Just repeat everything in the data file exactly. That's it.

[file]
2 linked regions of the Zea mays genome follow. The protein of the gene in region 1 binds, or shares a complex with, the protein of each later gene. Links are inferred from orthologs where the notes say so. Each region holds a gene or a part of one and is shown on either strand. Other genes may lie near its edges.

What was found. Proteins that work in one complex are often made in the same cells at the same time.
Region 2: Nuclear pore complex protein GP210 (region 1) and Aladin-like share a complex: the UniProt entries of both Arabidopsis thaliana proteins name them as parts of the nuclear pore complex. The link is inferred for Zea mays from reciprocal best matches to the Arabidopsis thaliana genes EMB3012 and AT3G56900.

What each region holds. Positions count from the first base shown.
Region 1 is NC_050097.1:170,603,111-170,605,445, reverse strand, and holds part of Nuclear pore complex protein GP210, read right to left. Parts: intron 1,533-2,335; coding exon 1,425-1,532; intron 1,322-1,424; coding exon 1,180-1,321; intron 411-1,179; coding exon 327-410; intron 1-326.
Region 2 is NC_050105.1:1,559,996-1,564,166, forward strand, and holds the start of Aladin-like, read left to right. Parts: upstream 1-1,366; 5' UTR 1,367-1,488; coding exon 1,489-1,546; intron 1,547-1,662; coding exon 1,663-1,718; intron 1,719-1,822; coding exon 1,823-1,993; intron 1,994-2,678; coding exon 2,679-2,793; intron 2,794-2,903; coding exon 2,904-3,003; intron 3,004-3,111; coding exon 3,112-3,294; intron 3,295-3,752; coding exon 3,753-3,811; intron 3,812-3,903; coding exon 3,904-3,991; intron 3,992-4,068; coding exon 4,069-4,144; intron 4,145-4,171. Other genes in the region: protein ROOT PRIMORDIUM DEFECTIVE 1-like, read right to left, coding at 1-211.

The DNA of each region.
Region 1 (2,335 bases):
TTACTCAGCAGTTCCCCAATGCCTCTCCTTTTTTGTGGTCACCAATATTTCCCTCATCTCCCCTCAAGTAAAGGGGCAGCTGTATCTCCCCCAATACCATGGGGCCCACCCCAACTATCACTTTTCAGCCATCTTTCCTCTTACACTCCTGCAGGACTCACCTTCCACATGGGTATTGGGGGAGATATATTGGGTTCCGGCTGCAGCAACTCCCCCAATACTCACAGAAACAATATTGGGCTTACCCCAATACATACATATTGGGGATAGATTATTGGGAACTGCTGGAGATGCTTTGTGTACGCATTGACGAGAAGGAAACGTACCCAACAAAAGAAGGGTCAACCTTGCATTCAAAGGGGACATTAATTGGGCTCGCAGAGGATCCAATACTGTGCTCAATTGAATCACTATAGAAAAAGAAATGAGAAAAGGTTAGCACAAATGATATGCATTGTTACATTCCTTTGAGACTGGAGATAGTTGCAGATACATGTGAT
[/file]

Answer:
2 linked regions of the Zea mays genome follow. The protein of the gene in region 1 binds, or shares a complex with, the protein of each later gene. Links are inferred from orthologs where the notes say so. Each region holds a gene or a part of one and is shown on either strand. Other genes may lie near its edges.

What was found. Proteins that work in one complex are often made in the same cells at the same time.
Region 2: Nuclear pore complex protein GP210 (region 1) and Aladin-like share a complex: the UniProt entries of both Arabidopsis thaliana proteins name them as parts of the nuclear pore complex. The link is inferred for Zea mays from reciprocal best matches to the Arabidopsis thaliana genes EMB3012 and AT3G56900.

What each region holds. Positions count from the first base shown.
Region 1 is NC_050097.1:170,603,111-170,605,445, reverse strand, and holds part of Nuclear pore complex protein GP210, read right to left. Parts: intron 1,533-2,335; coding exon 1,425-1,532; intron 1,322-1,424; coding exon 1,180-1,321; intron 411-1,179; coding exon 327-410; intron 1-326.
Region 2 is NC_050105.1:1,559,996-1,564,166, forward strand, and holds the start of Aladin-like, read left to right. Parts: upstream 1-1,366; 5' UTR 1,367-1,488; coding exon 1,489-1,546; intron 1,547-1,662; coding exon 1,663-1,718; intron 1,719-1,822; coding exon 1,823-1,993; intron 1,994-2,678; coding exon 2,679-2,793; intron 2,794-2,903; coding exon 2,904-3,003; intron 3,004-3,111; coding exon 3,112-3,294; intron 3,295-3,752; coding exon 3,753-3,811; intron 3,812-3,903; coding exon 3,904-3,991; intron 3,992-4,068; coding exon 4,069-4,144; intron 4,145-4,171. Other genes in the region: protein ROOT PRIMORDIUM DEFECTIVE 1-like, read right to left, coding at 1-211.

The DNA of each region.
Region 1 (2,335 bases):
TTACTCAGCAGTTCCCCAATGCCTCTCCTTTTTTGTGGTCACCAATATTTCCCTCATCTCCCCTCAAGTAAAGGGGCAGCTGTATCTCCCCCAATACCATGGGGCCCACCCCAACTATCACTTTTCAGCCATCTTTCCTCTTACACTCCTGCAGGACTCACCTTCCACATGGGTATTGGGGGAGATATATTGGGTTCCGGCTGCAGCAACTCCCCCAATACTCACAGAAACAATATTGGGCTTACCCCAATACATACATATTGGGGATAGATTATTGGGAACTGCTGGAGATGCTTTGTGTACGCATTGACGAGAAGGAAACGTACCCAACAAAAGAAGGGTCAACCTTGCATTCAAAGGGGACATTAATTGGGCTCGCAGAGGATCCAATACTGTGCTCAATTGAATCACTATAGAAAAAGAAATGAGAAAAGGTTAGCACAAATGATATGCATTGTTACATTCCTTTGAGACTGGAGATAGTTGCAGATACATGTGAT